One of the biggest mistakes that a company can make is believing there's no way to improve, especially when it comes to warehouse processes. With the unique demands of omni-channel in play in nearly every industry, there's no such thing as a "set and forget" approach that will hold together for very long. It's not a stretch to say that continuous improvement is the only surefire way to remain competitive, that standing still essentially means falling behind in the current business arena. Even if your team and facility work amazingly well together, chances are there's at least a few of these seven warehousing and logistics tips you can leverage towards fine-tuning.
1. Get Manual Recording Out of the Picture
The fastest way to tell if you need this particular innovation is to take stock of how many writing instruments — pens, pencils, markers, etc. — currently reside in your warehouse. If there's more than a small handful for incidentals that you regularly rely on, you're leaving too much to risk. Recording, taking inventory and even signing for invoices when digital options are available and viable is risking the strength of your warehouse. Human beings are fallible, and one incorrectly-read number can send pick-packers wandering down aisle after aisle, squinting at the wrong signs. Nicole Pontius of Camcode advises setting up an automatic barcode scanning and upload system.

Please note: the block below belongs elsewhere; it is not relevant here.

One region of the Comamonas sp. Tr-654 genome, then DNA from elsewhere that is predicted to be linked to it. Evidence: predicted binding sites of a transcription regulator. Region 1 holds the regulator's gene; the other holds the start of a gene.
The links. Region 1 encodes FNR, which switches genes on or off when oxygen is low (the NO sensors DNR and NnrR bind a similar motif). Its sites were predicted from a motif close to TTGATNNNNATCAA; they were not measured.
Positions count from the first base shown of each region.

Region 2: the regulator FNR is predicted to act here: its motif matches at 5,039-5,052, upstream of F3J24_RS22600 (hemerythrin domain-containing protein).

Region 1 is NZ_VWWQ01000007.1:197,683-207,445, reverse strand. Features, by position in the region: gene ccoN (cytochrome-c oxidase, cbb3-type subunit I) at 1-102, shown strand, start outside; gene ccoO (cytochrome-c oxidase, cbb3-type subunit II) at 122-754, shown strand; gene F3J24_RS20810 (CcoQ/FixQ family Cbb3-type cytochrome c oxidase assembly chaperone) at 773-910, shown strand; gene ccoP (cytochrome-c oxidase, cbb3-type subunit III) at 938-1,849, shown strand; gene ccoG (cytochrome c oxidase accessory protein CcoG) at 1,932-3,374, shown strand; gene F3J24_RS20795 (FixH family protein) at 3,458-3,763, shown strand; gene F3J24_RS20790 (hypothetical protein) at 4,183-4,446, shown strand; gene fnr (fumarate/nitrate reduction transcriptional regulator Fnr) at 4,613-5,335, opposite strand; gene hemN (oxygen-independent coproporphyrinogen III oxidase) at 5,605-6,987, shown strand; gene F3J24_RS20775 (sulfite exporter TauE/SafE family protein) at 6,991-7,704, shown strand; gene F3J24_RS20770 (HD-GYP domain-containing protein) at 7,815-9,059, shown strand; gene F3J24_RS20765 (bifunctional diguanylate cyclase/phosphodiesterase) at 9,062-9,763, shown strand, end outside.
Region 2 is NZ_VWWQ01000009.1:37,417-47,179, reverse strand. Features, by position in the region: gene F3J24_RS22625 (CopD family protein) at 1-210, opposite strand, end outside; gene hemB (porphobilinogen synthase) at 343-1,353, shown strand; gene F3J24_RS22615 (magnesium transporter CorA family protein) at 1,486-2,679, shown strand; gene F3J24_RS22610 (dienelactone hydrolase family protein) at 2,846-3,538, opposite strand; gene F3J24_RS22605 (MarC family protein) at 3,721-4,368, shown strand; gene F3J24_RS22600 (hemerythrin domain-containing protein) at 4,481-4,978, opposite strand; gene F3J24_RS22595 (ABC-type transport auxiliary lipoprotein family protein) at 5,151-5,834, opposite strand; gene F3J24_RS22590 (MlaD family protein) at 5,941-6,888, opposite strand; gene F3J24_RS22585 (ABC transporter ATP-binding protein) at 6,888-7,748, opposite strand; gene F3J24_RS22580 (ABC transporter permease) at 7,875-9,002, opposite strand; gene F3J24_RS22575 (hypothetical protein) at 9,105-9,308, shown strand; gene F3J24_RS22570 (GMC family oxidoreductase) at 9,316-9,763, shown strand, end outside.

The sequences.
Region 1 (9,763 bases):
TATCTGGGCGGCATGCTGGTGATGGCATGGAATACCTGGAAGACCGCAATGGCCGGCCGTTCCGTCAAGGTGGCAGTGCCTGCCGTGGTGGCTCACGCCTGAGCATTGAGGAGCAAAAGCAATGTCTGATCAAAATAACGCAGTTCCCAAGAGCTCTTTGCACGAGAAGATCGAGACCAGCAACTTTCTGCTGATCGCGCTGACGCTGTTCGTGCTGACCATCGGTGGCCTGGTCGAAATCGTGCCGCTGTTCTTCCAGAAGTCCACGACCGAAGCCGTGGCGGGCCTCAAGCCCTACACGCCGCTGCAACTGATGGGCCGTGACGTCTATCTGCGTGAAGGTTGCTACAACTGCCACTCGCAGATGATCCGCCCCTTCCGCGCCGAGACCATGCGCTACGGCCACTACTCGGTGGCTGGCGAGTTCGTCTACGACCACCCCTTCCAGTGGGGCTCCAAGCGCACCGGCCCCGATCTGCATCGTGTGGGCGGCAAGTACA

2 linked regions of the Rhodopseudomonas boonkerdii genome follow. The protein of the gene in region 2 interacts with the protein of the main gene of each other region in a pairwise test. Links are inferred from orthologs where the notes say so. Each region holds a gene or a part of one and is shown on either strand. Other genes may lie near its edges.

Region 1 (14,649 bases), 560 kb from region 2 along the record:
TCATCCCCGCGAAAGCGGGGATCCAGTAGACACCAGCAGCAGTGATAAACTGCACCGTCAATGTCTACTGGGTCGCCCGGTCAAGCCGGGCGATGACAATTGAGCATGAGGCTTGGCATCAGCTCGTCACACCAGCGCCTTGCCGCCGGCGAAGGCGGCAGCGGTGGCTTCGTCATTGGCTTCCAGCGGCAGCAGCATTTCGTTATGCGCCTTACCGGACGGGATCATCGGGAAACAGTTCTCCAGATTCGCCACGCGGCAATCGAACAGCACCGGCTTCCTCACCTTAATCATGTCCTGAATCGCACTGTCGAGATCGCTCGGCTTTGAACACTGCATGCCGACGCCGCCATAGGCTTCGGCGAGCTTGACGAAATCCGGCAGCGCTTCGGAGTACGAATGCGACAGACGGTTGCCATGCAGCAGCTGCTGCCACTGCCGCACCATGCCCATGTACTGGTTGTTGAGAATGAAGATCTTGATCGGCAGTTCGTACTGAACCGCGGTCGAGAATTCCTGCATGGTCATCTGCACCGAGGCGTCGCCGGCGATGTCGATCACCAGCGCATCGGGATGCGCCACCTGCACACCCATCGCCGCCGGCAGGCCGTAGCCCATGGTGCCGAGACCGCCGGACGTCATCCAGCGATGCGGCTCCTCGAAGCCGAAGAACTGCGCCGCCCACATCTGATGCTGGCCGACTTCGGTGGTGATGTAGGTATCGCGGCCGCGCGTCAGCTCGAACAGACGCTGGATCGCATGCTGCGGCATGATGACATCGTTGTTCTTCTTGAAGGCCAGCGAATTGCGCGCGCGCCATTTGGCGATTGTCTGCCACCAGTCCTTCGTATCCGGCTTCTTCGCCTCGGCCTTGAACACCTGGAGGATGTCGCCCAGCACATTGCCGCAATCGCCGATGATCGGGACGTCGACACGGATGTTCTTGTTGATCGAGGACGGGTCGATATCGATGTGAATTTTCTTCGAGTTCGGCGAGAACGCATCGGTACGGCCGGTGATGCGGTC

Once it's been set up, your team simply places handheld scanners in their charging cradles and the data they contain will be instantly uploaded and searchable. Digital files are especially important for warehouse managers that need to frequently check up with a C-Suite. Easily-transferrable updates on overall warehouse progress will help keep everyone on the same proverbial page.
2. Learn, Embrace and Use the Internet of Things to Your Advantage